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The advantages of the Northern Sea Route remain hazy for stakeholders

China and Russia are moving to cooperate in developing a passage through the Arctic for the shipping and energy industries. China COSCO Holdings Company Ltd. and Russia’s PAO Sovcomflot have agreed to a joint venture that will, according to The Wall Street Journal, “operate a fleet of a dozen ice-breaking liquefied natural gas tankers from Russia’s massive Yamal LNG project along the northern coast of central Siberia to destinations in Northern Europe, Japan, South Korea and China.”

The joint venture, known as the Northern Sea Route, seeks to take advantage of a steady decline in ice coverage in the Arctic Ocean that is opening the area up to cargo shipments and exploitation of oil and gas reserves trapped under the ice. Russia has been keen on developing the northern route as an alternative to cargo that transits the Suez Canal on its way from Russian ports to European markets. The northern route shaves as much as 20% of travel length off the journey, saving time and money, while also cutting down on emissions. Ever since the U.S. imposed sanctions on Russia through the Countering America’s Adversaries Through Sanctions Act and various executive orders following conflicts in Ukraine and Crimea, Russian oil and gas firms have sought alternative routes and markets for Russia’s massive liquefied natural gas (LNG) reserves.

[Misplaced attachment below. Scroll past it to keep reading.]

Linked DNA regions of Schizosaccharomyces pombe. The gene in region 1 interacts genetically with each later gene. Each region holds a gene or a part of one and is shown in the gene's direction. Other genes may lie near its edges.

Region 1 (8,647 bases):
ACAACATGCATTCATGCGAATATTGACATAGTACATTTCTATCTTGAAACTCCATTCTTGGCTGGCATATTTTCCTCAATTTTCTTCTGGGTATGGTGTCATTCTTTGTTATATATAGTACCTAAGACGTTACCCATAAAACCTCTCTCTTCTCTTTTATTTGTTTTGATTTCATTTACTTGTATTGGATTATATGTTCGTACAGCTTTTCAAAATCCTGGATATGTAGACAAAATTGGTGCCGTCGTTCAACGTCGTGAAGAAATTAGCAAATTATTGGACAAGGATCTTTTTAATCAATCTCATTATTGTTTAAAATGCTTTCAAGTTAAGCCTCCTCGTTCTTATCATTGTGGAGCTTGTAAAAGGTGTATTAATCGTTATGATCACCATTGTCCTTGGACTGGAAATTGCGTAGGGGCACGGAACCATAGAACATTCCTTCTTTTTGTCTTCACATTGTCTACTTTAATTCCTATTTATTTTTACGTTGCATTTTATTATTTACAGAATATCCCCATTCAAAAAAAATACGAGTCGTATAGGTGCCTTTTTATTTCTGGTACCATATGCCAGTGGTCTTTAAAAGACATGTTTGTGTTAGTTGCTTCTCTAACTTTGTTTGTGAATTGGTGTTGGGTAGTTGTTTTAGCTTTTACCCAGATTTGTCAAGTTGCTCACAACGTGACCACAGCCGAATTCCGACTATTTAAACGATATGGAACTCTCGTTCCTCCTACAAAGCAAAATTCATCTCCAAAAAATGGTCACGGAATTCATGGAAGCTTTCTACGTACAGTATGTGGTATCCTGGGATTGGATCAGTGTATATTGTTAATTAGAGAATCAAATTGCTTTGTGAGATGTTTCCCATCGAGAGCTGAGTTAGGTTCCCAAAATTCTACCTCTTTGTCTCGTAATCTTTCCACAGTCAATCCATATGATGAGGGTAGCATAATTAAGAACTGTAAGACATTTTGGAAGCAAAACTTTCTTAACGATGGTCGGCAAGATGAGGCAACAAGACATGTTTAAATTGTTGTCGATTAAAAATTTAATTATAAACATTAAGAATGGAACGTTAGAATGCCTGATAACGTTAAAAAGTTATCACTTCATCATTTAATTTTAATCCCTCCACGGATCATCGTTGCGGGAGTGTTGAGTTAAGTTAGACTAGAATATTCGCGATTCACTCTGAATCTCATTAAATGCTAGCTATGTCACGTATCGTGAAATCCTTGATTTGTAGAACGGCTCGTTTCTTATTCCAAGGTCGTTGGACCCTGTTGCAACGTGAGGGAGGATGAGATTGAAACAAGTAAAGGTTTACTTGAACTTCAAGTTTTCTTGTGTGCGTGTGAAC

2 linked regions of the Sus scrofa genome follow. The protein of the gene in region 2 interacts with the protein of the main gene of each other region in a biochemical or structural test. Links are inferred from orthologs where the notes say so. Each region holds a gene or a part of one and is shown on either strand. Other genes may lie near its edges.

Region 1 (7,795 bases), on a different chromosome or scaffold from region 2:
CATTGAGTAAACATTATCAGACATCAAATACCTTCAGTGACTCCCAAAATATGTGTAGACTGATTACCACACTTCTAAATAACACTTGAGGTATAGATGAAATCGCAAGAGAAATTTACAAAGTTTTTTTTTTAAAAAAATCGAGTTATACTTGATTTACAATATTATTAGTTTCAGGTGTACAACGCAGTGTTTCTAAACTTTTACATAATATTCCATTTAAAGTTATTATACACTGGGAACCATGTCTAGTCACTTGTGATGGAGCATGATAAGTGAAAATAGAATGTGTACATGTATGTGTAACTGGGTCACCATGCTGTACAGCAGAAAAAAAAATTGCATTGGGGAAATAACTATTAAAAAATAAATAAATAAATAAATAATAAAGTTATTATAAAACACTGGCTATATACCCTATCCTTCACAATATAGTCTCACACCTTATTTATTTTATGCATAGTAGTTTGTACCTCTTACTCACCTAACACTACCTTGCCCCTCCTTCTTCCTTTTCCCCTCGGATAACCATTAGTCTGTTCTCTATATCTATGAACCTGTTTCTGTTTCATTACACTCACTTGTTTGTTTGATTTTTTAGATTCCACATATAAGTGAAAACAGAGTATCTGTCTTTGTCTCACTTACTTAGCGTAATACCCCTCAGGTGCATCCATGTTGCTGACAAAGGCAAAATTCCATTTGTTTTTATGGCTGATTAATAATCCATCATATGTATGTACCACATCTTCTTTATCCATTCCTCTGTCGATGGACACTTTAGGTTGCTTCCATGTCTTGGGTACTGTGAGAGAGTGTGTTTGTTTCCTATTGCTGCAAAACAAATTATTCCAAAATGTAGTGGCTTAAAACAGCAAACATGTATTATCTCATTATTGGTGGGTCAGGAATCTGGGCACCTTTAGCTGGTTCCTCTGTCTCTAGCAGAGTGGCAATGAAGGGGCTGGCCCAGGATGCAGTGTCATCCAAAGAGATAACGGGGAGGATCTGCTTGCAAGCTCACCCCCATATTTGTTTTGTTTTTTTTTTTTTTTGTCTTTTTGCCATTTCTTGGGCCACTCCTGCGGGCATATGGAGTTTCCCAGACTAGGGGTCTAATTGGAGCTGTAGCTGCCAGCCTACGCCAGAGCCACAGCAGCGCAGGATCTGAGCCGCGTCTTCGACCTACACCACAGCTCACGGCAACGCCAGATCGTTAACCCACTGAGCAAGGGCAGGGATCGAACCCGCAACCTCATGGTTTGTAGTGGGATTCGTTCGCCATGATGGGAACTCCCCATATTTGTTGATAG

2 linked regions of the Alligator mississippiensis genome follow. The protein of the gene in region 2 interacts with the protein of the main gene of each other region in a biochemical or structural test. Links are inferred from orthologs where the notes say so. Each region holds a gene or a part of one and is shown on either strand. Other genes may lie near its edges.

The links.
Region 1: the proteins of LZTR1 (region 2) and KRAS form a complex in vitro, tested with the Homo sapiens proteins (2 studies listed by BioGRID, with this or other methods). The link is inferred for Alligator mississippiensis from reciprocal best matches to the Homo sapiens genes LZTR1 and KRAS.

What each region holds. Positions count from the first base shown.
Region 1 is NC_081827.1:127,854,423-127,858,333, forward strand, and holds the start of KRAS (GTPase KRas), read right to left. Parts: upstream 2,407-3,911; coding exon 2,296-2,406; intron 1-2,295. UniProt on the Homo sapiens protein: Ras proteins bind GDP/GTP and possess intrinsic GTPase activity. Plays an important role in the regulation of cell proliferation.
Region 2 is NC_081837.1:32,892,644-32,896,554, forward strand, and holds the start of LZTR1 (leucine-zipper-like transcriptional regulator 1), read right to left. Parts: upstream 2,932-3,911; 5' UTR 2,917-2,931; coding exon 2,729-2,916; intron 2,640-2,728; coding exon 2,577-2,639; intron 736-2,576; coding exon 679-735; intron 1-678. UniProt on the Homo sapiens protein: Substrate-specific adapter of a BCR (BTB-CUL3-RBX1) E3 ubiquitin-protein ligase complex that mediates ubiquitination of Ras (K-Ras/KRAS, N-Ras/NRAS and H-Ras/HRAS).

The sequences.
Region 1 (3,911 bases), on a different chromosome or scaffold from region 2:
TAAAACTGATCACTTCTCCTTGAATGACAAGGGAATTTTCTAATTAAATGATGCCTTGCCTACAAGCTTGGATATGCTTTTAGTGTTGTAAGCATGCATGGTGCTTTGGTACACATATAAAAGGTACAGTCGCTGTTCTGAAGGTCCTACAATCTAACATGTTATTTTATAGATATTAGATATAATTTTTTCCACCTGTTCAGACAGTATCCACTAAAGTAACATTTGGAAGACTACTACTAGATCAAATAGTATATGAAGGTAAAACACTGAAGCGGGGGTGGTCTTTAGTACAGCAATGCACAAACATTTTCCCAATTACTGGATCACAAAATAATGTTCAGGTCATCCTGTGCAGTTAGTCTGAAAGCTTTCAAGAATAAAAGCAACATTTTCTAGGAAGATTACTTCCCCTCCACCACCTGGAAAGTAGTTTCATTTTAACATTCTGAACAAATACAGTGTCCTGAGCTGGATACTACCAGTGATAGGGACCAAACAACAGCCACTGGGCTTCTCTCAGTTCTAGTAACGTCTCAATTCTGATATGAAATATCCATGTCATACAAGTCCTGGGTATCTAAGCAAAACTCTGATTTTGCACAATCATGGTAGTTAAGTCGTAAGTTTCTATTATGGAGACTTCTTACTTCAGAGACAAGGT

A deal with China to develop the route, including exploration and research of the Arctic and investment in infrastructure and services, serves several purposes:

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